Here it is so I don't feel like I totally wasted a handful of small words.
“We were robbed.”
She pushed the words forward against the carpet as she crawled.
Rusty wiggled around on hands and knees, nicked his chin on the edge of a side table and hissed, “This is what I’m talking about, Mare. This kind of thing, it’ll ruin us!”
He pulled the black mask up to his nose, felt the damage and eyed his wife angrily.
In the unfamiliar room, soft moonlight crisscrossed with sharp shadows over her black bodysuit. Her full, pouting lips struck through the hole in her mask – those bright blue eyes - Mary filled the image of everything he loved about her in that very moment: the daring, the sexy innocence, the romantic thrill-seeker. She’s killing me, he thought, but…
“I’m sorry,” she said, “I just feel like we’ve been robbed here.”
And the moment was over.
Rusty yanked his mask down and hissed through the mouth-hole, “You and me, we’re robbing this house and you say, ‘We were robbed.’ He trembled. “That’s what’s costing us! That’s why we’re in therapy! That’s why we’re robbing this house to pay for that therapy!
Mary rolled gently onto her back in the plush carpet, held up the empty black sack and waved it theatrically. “Does this look familiar, Rusty? It’s our take tonight. Empty! Looks like most other nights!”
Saying it brought tears of regret to her eyes, a mad torrent of haphazard regrets.
“Mare! Mare! Hang on now! Shhhh!” he ‘shushed’ her, didn’t want to. Her crying was so important - he’d learned in therapy without really understanding why – but he had to ‘shush’ her because of the headlights arcing, bouncing, filling the whole room, accompanied by the sound of an engine cutting off and…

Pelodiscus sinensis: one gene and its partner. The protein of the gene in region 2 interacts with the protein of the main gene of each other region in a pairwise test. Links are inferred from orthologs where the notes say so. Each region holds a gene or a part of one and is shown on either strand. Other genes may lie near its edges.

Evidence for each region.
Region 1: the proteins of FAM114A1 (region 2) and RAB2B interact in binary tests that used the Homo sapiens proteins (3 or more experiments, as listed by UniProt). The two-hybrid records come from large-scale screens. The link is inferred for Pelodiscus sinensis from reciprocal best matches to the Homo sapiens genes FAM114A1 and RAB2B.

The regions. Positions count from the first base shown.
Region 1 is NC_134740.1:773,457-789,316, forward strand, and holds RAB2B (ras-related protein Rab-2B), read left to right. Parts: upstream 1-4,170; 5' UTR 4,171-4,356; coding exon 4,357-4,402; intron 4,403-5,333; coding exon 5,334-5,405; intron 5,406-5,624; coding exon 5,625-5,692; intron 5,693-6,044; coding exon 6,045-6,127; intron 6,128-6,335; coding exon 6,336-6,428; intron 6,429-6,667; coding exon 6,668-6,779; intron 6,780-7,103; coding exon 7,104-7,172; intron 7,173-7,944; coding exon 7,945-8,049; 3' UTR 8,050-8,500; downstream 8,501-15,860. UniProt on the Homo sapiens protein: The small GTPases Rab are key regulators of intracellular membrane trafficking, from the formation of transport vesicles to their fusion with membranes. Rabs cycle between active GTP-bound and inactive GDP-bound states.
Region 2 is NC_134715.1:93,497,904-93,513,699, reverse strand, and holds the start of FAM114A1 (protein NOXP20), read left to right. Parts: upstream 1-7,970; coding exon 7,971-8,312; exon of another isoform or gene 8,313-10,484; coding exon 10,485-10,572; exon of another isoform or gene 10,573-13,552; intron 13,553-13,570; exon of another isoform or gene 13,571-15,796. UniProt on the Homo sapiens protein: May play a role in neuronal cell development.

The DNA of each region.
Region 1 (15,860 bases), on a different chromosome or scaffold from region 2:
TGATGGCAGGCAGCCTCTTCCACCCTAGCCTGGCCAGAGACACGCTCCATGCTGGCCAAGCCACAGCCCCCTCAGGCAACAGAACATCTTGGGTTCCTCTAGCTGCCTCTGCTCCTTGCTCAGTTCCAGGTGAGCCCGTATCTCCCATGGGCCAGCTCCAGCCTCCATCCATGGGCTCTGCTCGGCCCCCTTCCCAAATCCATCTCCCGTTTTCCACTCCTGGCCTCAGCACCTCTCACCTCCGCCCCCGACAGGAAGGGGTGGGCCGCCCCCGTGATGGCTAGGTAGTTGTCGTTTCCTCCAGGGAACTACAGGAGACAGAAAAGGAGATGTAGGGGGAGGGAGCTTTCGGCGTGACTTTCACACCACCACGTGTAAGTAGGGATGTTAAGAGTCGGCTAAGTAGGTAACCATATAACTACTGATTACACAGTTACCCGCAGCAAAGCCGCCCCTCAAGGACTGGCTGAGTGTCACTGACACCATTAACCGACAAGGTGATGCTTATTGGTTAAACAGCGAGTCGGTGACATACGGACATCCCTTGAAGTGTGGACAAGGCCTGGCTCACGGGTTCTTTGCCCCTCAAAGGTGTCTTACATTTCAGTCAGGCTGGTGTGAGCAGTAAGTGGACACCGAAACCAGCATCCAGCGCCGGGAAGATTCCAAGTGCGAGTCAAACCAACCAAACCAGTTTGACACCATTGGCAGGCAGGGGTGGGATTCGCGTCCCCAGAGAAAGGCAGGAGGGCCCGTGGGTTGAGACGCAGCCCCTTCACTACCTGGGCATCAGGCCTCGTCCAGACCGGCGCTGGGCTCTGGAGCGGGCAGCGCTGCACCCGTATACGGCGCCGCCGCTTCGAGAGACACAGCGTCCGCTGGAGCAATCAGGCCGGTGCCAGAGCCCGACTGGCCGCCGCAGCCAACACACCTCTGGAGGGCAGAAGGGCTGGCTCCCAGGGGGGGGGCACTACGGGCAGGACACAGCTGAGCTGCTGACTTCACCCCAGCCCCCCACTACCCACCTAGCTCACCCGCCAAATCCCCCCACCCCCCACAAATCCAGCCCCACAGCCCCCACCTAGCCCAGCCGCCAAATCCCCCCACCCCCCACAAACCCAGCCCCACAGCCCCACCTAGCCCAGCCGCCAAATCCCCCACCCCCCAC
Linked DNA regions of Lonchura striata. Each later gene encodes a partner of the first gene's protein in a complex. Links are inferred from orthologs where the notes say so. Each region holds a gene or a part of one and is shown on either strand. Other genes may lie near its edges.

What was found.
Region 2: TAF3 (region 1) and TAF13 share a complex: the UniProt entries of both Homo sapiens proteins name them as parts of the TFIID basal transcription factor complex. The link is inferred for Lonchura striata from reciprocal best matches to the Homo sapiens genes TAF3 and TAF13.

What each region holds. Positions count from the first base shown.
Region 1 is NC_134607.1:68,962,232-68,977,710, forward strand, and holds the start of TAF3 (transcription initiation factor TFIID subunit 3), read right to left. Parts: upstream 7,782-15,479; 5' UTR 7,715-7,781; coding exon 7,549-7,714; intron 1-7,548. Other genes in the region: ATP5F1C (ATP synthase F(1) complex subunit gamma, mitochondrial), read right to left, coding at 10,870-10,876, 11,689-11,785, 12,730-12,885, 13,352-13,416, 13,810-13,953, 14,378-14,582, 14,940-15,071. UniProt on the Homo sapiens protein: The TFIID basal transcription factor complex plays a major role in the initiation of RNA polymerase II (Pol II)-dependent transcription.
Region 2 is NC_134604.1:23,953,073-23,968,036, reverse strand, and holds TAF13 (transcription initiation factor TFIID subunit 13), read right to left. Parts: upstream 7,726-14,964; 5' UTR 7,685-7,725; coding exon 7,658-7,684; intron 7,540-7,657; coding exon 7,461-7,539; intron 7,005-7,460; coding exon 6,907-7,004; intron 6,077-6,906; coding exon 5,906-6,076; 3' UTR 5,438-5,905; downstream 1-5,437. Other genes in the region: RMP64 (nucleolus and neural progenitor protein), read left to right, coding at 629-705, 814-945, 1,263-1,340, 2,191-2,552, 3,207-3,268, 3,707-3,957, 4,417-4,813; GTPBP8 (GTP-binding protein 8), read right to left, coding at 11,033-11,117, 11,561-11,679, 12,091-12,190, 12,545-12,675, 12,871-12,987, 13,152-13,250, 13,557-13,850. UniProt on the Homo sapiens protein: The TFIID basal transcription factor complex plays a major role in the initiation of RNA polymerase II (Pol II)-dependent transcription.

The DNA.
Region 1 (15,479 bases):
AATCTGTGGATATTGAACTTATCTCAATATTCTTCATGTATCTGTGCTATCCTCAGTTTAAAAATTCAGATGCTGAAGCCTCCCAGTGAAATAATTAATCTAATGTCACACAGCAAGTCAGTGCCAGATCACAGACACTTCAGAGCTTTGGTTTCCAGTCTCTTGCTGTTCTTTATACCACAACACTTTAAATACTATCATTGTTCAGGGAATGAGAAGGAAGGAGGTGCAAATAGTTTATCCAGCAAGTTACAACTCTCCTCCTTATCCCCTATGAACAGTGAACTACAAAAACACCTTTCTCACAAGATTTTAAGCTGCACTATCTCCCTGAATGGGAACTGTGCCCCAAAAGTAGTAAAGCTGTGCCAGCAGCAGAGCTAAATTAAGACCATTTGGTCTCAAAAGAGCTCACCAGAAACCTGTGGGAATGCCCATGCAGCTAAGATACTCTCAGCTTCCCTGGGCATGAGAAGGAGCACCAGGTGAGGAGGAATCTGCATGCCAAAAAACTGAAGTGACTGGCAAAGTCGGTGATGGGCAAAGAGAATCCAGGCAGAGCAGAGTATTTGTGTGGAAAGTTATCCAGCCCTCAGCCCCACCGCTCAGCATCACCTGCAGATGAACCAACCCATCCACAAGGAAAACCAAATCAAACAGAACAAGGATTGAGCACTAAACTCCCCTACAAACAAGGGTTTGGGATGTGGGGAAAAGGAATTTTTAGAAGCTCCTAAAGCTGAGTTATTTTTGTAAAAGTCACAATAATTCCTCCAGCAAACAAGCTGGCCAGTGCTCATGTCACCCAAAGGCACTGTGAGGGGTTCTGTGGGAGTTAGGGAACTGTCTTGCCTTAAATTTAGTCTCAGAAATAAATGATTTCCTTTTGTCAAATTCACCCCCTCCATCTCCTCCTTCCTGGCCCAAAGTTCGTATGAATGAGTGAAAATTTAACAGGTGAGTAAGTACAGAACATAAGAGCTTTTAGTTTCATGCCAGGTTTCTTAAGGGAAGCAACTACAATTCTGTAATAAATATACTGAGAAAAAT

“Mare! Mare! You can cry later, I promise you – I know it’s important to you, I swear it! but we gotta go! Now!
Rusty tried cool for Mary but instead stumbled over the hardwood floor off the living room and skinned his forehead on the dining room breakfront.
Mary kept one eye on her husband’s enthusiasm and another on the front door as she effortlessly rolled through the darkened house.
They’d made it to the rear door of the house, stood on its threshold when they heard the keys, the lock, and the nauseating sound of light-hearted conversation. Lights went on in adjacent rooms.
Mary held Rusty tightly against the back door in the half-lighted kitchen. “Did you mean it?”
“Mean what? Let me go! C’mon Mare, let’s get out of here!”
“Mean what you said about letting me cry?” She felt Rusty’s fear building.
“Whatever it takes Mare! I’ll do whatever it takes!”
That could have meant many things, but Mary put it where she wanted it and that was enough for her.
A husband walked into his kitchen, turned on the light. The back door was open and an empty black sack draped the threshold.
He turned to his wife and said, “We were robbed.”